The Woodsmen are back now, threatening a chubby, comfortable-looking middle-aged American couple in their state-of-the-art midcentury sedan. The lead Woodsman’s crackling voice, redolent with electricity, croaks out a mocking request: “Got a light?” The implicit reference to the Trinity test here is clear; the Woodsman is asking for a bit of the Promethean fires that these humans created (and that allowed these dark spirits to enter this world). The older couple screams in distorted slow motion and flees the mysterious encounter; we’re reminded of yet another Cold War-era cultural touchstone, the UFO abduction narrative, or even the oft-reported mythic encounter with Men in Black (here “Black” is embodied quite literally by the scorched, blackened Woodsmen). The Woodsmen’s mission is not to scare a privileged postwar couple, though. The destination of their mission on this plane is of much more subtle import.
Meanwhile, nearby, a first date is taking place. A boy and a girl, given no character names in the credits of the episode (played by Xolo Mariduena and Tikaeni Faircrest) are walking awkwardly back from a dance, having a conversation about who the boy might be going steady with. It’s a pitch perfect evocation of the ’50s innocence that Lynch has dined out on throughout his career. The girl asks the boy if he’s still going steady with someone; she finds a lucky penny; he shyly (then insistently) asks for a peck on the cheek. The light’s on on her porch and she gets safely home. Or so we assume.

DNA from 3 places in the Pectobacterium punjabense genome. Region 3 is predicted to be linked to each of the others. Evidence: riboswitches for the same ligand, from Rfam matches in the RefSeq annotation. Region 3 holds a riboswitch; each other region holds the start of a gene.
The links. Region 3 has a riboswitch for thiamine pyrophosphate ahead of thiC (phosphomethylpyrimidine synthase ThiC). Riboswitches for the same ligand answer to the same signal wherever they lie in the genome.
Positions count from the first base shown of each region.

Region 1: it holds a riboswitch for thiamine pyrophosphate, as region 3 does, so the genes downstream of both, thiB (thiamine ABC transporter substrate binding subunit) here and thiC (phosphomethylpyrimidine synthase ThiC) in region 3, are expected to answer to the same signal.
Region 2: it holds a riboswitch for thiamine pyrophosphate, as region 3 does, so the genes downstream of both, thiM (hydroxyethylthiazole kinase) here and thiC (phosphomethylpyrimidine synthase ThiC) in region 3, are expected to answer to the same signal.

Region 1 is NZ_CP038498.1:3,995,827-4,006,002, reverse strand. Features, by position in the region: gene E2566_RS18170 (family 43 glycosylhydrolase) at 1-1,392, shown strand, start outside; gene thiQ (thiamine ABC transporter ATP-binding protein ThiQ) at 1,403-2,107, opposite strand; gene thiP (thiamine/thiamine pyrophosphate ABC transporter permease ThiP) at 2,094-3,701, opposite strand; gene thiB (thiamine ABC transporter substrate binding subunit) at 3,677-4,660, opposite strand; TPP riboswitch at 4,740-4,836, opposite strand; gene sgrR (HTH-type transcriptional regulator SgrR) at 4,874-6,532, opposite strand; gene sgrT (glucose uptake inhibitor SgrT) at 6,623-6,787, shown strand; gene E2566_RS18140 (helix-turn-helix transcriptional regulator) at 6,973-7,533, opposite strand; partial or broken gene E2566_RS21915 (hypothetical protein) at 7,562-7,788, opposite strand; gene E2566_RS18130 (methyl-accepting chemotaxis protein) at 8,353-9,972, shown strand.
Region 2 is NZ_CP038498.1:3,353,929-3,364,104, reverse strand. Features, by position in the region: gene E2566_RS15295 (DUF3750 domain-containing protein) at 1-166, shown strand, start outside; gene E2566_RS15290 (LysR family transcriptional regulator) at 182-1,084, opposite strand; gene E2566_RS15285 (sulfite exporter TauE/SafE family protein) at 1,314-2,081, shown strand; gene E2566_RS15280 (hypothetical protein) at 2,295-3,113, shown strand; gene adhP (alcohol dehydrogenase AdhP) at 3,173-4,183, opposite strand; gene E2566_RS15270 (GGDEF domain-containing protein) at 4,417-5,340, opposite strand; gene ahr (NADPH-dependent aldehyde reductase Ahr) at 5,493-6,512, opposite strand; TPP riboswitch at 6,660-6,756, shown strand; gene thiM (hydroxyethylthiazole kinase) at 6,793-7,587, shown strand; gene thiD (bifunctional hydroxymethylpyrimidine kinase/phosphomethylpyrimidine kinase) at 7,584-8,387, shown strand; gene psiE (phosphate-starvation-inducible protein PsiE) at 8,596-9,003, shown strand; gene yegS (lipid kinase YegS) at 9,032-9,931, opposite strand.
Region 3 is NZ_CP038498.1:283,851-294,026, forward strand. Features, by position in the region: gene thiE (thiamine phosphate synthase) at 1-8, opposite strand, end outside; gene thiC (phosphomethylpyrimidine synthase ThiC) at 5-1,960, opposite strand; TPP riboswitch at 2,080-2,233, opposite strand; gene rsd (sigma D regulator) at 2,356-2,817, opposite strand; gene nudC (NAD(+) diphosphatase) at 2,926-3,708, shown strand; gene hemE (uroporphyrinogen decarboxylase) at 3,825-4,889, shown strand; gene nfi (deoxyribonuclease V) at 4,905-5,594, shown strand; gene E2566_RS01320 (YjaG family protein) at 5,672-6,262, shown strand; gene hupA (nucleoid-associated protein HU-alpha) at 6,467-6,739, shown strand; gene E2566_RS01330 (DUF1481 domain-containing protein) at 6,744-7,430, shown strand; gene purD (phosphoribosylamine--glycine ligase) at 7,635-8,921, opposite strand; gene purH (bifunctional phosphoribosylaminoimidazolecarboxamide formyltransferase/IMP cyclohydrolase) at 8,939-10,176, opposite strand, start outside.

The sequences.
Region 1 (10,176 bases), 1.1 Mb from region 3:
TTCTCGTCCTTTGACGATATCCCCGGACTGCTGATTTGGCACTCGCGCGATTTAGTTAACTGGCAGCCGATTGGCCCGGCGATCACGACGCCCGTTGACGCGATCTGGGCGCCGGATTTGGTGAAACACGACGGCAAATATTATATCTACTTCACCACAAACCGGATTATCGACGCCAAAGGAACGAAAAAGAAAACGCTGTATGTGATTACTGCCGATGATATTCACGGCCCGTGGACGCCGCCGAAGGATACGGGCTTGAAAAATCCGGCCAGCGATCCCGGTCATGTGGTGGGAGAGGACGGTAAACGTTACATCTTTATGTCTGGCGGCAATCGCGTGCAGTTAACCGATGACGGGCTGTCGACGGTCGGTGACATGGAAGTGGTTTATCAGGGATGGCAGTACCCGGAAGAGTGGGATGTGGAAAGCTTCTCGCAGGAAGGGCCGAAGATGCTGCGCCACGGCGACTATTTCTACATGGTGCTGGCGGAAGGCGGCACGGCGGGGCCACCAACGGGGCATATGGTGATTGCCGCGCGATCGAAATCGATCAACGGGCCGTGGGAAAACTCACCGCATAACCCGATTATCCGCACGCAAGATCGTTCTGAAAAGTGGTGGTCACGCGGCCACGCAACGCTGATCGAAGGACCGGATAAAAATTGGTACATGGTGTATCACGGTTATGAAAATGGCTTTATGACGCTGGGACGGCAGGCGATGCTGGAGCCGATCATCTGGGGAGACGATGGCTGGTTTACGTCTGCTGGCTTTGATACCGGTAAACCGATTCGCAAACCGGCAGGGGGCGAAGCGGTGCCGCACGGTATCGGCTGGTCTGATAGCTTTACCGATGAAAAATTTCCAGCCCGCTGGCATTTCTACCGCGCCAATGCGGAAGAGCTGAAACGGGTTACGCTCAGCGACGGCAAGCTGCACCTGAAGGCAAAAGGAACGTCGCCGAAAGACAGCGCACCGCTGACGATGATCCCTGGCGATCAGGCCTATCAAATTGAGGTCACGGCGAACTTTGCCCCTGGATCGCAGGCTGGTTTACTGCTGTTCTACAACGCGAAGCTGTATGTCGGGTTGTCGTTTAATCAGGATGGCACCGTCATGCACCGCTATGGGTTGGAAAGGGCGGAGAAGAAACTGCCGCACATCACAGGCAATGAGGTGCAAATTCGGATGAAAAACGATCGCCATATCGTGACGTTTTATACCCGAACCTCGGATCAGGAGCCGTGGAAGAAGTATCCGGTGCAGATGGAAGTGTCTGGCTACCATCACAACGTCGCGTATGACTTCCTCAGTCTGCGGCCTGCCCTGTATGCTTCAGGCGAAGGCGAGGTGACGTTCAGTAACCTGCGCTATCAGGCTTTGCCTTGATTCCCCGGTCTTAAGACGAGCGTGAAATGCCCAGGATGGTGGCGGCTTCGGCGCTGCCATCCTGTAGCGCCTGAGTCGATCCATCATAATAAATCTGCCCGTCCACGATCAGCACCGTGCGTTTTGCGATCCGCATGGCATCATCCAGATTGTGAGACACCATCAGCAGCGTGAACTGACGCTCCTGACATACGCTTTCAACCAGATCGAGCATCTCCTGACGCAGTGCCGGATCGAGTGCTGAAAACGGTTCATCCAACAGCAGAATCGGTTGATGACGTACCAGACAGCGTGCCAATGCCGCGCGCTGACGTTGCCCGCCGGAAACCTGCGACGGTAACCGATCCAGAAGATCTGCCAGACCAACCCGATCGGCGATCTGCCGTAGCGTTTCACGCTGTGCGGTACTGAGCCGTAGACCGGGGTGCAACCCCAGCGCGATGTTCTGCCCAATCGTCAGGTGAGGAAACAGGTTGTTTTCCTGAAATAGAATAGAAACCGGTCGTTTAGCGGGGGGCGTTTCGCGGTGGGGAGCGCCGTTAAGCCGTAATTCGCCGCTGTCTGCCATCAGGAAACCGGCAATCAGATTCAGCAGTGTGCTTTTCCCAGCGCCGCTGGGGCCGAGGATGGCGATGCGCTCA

The lead Woodsman (Robert Broski, whose resemblance to Abraham Lincoln is no accident, considering his history as a Lincoln impersonator) heads to a radio tower in the desert, a local station playing “My Prayer” by the Platters. We get some insert shots here of “ordinary” New Mexicans, avatars of 1950s “normality,” listening to the radio: a grimy mechanic, an all-night diner waitress, and the girl who was seen earlier on the date, listening in her bedroom just as teenagers of the Baby Boom generation did all over the Western world. Everything is as normal as can be until the Woodsman walks into the skeleton crew-staffed station, time stuttering in his wake. He first kills the woman secretary at the front desk by gruesomely crushing her skull, then heads into the broadcast booth and commandeers the airwaves (taking the time to slowly crush the DJ’s skull as he does). Taking the needle off the 45 and knowledgeably switching on the microphone, the Woodsman then proceeds to recite an uncanny piece of verse into the mic and broadcast it over the area: “This is the water, and this is the well. Drink full, and descend. The horse is the white of the eyes, and dark within.” Radio listeners drop off into sudden unconsciousness. All the while, the strange bug-frog mutant scuttles its way towards its eventual goal: the sleeping form of the teenage girl. Once it flutters through her bedroom window and crawls towards her unconscious form, her mouth opens and the creature crawls inside her.
Left: the Woodsman, unlit cigarette in mouth, on the mic at the radio station; Right: the nameless Girl about to be infested with the mutant from the Trinity desert.